Marissa Skudlarek gives us her longest blog ever, because she’s got a lot to think about.
As Allison Page noted here last week, self-producing is a hot topic among theater-makers right now. On Facebook, the group “The Official Playwrights of Facebook” frequently plays host to conversations about best practices for self-producing, and last week, HowlRound led a Twitter conversation on the topic.
In these discussions and conversations, there always seems to be someone (or multiple someones) offering advice along the lines of “Before you even think about self-producing a play, make sure you’ve done tons of drafts and multiple readings and workshops.”
Here’s why I think that that may be dangerous advice.
(Caveat emptor: I haven’t self-produced a play before, though I am planning to do so this year. Therefore, I may be writing this column from a place of naïve ignorance. If the play I self-produce this year goes disastrously, and I end 2014 moaning “Oh, if only I’d listened to the advice of my betters, if only I had revised and workshopped the play more before I produced it,” I will write a follow-up piece lamenting my folly. But these are my beliefs as they stand now.)
Now, I want to be clear that I don’t think playwrights should slap their raw, unedited first drafts onstage. My plays have definitely benefited from table reads, staged readings, and thoughtful revision. What I am taking aim at, though, is the idea that a playwright must spend years revising and workshopping a single script before it can even be considered stageworthy.
The standard counter-example to the idea of “every play needs tons and tons of revision” is Shakespeare. While we know very little about Shakespeare’s life or his writing process, consider this: he wrote about forty plays in twenty years, at a time when writing was much slower and more difficult than it is today. And he had a day job, too: he acted in and helped run a theater company. So it’s doubtful that he had the time to do multiple revisions and workshops of each of his plays!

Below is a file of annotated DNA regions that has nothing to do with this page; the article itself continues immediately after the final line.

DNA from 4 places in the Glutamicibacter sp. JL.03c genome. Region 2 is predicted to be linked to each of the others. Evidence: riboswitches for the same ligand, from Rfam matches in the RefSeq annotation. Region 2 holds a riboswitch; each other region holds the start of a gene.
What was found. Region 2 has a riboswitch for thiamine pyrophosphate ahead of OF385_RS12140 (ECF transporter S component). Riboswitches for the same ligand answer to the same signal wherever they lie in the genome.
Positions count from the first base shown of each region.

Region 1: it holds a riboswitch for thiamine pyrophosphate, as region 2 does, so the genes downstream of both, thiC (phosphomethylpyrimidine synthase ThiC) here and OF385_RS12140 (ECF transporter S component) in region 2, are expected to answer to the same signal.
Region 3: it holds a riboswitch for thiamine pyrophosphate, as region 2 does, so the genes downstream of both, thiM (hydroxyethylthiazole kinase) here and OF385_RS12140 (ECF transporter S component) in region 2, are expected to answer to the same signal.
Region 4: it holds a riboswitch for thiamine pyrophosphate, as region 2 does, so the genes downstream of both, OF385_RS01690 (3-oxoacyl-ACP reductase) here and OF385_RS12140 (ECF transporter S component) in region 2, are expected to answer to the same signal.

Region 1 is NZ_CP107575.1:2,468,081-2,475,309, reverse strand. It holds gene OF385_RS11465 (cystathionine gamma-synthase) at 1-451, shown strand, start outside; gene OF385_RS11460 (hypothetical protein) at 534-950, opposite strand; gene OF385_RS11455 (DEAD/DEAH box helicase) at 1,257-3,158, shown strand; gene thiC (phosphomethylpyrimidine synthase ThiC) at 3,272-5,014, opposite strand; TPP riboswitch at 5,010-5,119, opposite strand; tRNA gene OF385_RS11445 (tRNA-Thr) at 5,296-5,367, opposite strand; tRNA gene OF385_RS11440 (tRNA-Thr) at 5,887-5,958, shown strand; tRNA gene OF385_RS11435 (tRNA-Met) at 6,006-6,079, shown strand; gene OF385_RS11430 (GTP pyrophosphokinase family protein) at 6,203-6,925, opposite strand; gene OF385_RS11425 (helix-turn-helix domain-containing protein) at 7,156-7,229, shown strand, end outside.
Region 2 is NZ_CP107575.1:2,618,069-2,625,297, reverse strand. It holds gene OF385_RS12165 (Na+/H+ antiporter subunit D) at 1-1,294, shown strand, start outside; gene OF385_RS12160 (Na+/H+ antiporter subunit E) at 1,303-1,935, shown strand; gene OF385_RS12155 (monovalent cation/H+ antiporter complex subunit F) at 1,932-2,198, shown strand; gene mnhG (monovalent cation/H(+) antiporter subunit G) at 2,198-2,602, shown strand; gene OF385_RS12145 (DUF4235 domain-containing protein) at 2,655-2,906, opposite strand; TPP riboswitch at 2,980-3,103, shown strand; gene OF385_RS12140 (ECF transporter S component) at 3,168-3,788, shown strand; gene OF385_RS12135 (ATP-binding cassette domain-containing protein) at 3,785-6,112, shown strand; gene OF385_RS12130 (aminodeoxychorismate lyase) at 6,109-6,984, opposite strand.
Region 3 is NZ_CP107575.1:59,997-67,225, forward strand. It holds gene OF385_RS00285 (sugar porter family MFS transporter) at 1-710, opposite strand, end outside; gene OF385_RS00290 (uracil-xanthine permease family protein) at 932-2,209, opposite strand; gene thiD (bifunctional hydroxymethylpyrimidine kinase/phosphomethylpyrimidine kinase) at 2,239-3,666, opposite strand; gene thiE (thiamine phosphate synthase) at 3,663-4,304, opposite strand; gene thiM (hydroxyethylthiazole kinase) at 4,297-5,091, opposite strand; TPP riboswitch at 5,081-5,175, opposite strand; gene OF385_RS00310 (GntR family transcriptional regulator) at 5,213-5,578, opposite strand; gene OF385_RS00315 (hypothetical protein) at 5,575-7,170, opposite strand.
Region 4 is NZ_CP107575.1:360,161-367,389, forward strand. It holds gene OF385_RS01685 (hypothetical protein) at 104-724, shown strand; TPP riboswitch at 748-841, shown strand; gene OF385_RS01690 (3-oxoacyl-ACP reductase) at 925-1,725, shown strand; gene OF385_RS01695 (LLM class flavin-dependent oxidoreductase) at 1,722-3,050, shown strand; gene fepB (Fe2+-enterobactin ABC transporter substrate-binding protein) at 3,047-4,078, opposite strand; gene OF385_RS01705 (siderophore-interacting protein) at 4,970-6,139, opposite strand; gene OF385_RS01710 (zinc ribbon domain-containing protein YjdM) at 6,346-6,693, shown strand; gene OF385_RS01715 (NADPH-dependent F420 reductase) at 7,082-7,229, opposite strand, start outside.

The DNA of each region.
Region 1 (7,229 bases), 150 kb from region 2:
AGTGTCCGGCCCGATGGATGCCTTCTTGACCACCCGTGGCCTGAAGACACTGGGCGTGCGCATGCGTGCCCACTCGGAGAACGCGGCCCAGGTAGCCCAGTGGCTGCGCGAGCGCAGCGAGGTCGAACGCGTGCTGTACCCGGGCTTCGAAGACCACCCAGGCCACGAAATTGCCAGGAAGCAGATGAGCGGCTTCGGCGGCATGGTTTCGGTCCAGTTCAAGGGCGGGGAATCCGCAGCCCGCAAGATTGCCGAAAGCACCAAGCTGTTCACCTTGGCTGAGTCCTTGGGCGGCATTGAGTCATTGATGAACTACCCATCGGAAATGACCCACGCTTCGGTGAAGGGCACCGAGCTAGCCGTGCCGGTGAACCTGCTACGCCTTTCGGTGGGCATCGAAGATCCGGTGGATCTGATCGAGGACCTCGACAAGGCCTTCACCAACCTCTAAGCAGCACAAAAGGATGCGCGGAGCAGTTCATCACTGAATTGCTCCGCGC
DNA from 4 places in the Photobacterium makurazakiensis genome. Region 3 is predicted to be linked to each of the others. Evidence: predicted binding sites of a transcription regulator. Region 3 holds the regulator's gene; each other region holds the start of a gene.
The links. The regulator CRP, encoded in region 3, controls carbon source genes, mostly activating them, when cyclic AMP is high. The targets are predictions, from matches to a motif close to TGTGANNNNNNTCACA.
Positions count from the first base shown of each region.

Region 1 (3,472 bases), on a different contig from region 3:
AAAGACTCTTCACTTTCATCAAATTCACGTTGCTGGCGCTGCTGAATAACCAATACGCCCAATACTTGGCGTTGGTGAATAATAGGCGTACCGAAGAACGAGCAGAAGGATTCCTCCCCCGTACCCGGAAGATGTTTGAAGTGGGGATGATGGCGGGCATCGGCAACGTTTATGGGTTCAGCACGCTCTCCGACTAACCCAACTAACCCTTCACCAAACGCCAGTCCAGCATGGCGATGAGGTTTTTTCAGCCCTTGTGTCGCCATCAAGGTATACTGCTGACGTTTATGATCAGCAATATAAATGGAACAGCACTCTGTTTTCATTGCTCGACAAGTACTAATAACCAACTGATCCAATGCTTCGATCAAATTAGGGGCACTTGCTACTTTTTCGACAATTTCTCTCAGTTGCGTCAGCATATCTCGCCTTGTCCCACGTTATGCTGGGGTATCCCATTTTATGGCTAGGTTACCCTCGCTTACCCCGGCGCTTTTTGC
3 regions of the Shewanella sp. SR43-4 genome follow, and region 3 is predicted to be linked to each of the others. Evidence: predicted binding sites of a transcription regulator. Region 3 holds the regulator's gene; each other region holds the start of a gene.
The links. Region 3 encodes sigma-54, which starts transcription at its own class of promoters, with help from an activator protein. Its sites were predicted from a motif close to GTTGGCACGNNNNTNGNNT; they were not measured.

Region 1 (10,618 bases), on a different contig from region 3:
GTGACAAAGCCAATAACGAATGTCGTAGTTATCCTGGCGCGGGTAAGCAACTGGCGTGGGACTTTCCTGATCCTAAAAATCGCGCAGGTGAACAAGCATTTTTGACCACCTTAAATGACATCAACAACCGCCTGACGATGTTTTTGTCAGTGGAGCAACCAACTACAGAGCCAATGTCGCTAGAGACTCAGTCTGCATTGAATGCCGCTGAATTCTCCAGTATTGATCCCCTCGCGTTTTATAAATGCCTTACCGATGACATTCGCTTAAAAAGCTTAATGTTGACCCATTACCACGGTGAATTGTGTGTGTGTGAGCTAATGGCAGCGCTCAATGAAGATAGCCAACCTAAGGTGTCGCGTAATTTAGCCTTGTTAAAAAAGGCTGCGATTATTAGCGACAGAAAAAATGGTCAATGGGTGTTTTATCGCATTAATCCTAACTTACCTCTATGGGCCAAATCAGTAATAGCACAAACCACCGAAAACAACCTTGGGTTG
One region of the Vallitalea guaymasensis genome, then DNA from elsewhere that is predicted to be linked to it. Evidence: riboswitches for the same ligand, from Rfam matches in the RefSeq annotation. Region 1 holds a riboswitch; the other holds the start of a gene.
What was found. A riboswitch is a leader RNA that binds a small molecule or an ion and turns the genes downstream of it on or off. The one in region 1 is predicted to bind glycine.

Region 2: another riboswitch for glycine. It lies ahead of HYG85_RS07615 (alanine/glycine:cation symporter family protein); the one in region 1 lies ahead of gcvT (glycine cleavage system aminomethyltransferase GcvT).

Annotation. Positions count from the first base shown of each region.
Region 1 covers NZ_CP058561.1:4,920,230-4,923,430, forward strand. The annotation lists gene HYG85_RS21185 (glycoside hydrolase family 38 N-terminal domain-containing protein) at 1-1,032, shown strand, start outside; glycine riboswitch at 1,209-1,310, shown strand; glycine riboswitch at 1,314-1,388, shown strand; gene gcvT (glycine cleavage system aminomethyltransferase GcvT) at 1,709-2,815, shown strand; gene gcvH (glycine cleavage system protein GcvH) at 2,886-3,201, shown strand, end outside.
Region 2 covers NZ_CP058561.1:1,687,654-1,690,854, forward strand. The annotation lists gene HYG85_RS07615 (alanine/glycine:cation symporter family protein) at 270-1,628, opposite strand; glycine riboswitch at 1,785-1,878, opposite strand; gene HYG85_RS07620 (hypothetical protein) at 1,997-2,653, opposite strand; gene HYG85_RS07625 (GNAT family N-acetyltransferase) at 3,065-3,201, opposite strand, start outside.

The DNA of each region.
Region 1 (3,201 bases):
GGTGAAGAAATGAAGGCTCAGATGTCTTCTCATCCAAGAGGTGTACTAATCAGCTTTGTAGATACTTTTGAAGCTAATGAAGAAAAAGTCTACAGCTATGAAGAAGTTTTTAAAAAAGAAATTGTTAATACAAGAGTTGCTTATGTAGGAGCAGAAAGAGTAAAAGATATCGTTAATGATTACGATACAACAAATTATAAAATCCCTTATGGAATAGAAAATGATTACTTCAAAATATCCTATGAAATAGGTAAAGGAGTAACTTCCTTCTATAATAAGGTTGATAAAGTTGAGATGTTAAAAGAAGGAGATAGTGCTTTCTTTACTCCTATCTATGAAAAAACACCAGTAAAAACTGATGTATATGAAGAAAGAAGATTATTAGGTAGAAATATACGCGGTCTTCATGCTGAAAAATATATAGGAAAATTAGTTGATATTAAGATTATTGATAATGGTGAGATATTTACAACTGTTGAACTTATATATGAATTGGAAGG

But, you might say, Shakespeare was a genius and, anyway, he lived 400 years ago. Still, think of some examples closer to our own time. Well-known American playwrights such as Sam Shepard and Lanford Wilson got their start by writing and producing lots of plays at the Caffe Cino: fast, cheap, and dirty. Not all of their early plays stand the test of time, but they got these writers noticed, taught them valuable lessons about the craft of playwriting, and are still being read and produced today.
Moreover, why are playwrights told to spend years workshopping and revising, when we do not expect the same of screenwriters? Woody Allen writes and directs a film a year, pretty much, and he claims that he doesn’t do multiple drafts of his screenplays—he just writes a script and then shoots it. And he has more Oscar wins and nominations for screenwriting than anyone else! Or, as you know, we are living in a Golden Age of television, and a typical TV episode is written, shot, and edited within a span of weeks or months. Some of the most brilliant dramatic writing of the 21st century has appeared on TV, and none of it comes from writers who spent years revising and workshopping a single script.
We playwrights may not earn as much money as Hollywood screenwriters, but historically, we’ve consoled ourselves by saying “Well, at least our plays do not get stuck in ‘development hell’ the way that screenplays do!” Yet now, people are advising us that for “the good of the play,” we need to get stuck in a development hell of our own making. We hear that our work is so precious, so special, so flawed, so fussy, so hard to get right, that it needs years of tender loving care before it’s ready to go out into the cruel world.